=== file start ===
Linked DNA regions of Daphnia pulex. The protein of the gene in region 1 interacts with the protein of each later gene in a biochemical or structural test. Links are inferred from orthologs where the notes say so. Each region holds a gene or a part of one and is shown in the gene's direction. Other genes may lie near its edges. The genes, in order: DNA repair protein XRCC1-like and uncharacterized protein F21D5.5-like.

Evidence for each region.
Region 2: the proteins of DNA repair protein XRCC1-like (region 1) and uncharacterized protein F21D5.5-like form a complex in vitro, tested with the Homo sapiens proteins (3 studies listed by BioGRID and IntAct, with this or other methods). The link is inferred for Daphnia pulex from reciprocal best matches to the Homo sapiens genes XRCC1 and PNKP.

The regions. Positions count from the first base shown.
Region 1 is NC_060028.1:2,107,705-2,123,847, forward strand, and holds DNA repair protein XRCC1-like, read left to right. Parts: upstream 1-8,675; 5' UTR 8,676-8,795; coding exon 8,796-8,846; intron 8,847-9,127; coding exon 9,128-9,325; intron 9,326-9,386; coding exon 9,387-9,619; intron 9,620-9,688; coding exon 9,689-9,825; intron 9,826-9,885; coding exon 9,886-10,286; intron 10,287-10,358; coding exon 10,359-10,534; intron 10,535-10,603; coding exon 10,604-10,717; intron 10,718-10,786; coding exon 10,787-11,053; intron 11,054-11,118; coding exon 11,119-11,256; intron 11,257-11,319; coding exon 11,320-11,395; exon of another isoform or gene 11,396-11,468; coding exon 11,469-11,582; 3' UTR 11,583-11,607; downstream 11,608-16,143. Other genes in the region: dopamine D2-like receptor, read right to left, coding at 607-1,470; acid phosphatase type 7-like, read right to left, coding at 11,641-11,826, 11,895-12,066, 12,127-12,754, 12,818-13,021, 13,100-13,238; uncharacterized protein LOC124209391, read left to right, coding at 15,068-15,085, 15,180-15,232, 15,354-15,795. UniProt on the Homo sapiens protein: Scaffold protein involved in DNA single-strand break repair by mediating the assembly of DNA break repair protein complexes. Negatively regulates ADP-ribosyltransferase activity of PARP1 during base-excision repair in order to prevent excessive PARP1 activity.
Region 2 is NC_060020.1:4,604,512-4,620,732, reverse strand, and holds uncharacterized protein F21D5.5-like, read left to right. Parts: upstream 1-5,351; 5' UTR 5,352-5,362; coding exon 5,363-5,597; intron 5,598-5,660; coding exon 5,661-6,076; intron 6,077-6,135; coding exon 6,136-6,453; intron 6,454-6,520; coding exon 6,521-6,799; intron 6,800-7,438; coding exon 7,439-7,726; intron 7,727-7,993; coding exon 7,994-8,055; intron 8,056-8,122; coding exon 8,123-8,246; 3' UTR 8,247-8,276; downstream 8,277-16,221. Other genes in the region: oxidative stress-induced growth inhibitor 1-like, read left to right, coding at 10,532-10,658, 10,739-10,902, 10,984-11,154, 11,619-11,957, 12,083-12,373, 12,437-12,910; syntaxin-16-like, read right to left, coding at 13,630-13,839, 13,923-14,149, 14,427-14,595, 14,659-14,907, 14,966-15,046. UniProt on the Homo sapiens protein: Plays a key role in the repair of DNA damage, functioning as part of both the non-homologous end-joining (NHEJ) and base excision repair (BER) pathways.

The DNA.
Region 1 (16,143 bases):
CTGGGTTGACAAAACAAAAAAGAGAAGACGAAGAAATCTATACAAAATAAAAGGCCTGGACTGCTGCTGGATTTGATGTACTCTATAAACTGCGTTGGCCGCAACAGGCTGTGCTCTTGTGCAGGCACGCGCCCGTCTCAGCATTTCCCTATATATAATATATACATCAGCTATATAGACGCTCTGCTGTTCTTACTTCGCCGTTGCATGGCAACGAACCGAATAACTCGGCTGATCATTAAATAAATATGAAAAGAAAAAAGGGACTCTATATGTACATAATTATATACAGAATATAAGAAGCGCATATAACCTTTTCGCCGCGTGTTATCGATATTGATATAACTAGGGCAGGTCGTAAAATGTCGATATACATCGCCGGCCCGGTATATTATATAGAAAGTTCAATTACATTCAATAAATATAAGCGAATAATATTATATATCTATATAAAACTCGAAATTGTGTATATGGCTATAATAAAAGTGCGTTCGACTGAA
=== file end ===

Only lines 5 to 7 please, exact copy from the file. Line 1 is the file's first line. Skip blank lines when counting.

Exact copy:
Region 1 is NC_060028.1:2,107,705-2,123,847, forward strand, and holds DNA repair protein XRCC1-like, read left to right. Parts: upstream 1-8,675; 5' UTR 8,676-8,795; coding exon 8,796-8,846; intron 8,847-9,127; coding exon 9,128-9,325; intron 9,326-9,386; coding exon 9,387-9,619; intron 9,620-9,688; coding exon 9,689-9,825; intron 9,826-9,885; coding exon 9,886-10,286; intron 10,287-10,358; coding exon 10,359-10,534; intron 10,535-10,603; coding exon 10,604-10,717; intron 10,718-10,786; coding exon 10,787-11,053; intron 11,054-11,118; coding exon 11,119-11,256; intron 11,257-11,319; coding exon 11,320-11,395; exon of another isoform or gene 11,396-11,468; coding exon 11,469-11,582; 3' UTR 11,583-11,607; downstream 11,608-16,143. Other genes in the region: dopamine D2-like receptor, read right to left, coding at 607-1,470; acid phosphatase type 7-like, read right to left, coding at 11,641-11,826, 11,895-12,066, 12,127-12,754, 12,818-13,021, 13,100-13,238; uncharacterized protein LOC124209391, read left to right, coding at 15,068-15,085, 15,180-15,232, 15,354-15,795. UniProt on the Homo sapiens protein: Scaffold protein involved in DNA single-strand break repair by mediating the assembly of DNA break repair protein complexes. Negatively regulates ADP-ribosyltransferase activity of PARP1 during base-excision repair in order to prevent excessive PARP1 activity.
Region 2 is NC_060020.1:4,604,512-4,620,732, reverse strand, and holds uncharacterized protein F21D5.5-like, read left to right. Parts: upstream 1-5,351; 5' UTR 5,352-5,362; coding exon 5,363-5,597; intron 5,598-5,660; coding exon 5,661-6,076; intron 6,077-6,135; coding exon 6,136-6,453; intron 6,454-6,520; coding exon 6,521-6,799; intron 6,800-7,438; coding exon 7,439-7,726; intron 7,727-7,993; coding exon 7,994-8,055; intron 8,056-8,122; coding exon 8,123-8,246; 3' UTR 8,247-8,276; downstream 8,277-16,221. Other genes in the region: oxidative stress-induced growth inhibitor 1-like, read left to right, coding at 10,532-10,658, 10,739-10,902, 10,984-11,154, 11,619-11,957, 12,083-12,373, 12,437-12,910; syntaxin-16-like, read right to left, coding at 13,630-13,839, 13,923-14,149, 14,427-14,595, 14,659-14,907, 14,966-15,046. UniProt on the Homo sapiens protein: Plays a key role in the repair of DNA damage, functioning as part of both the non-homologous end-joining (NHEJ) and base excision repair (BER) pathways.

The DNA.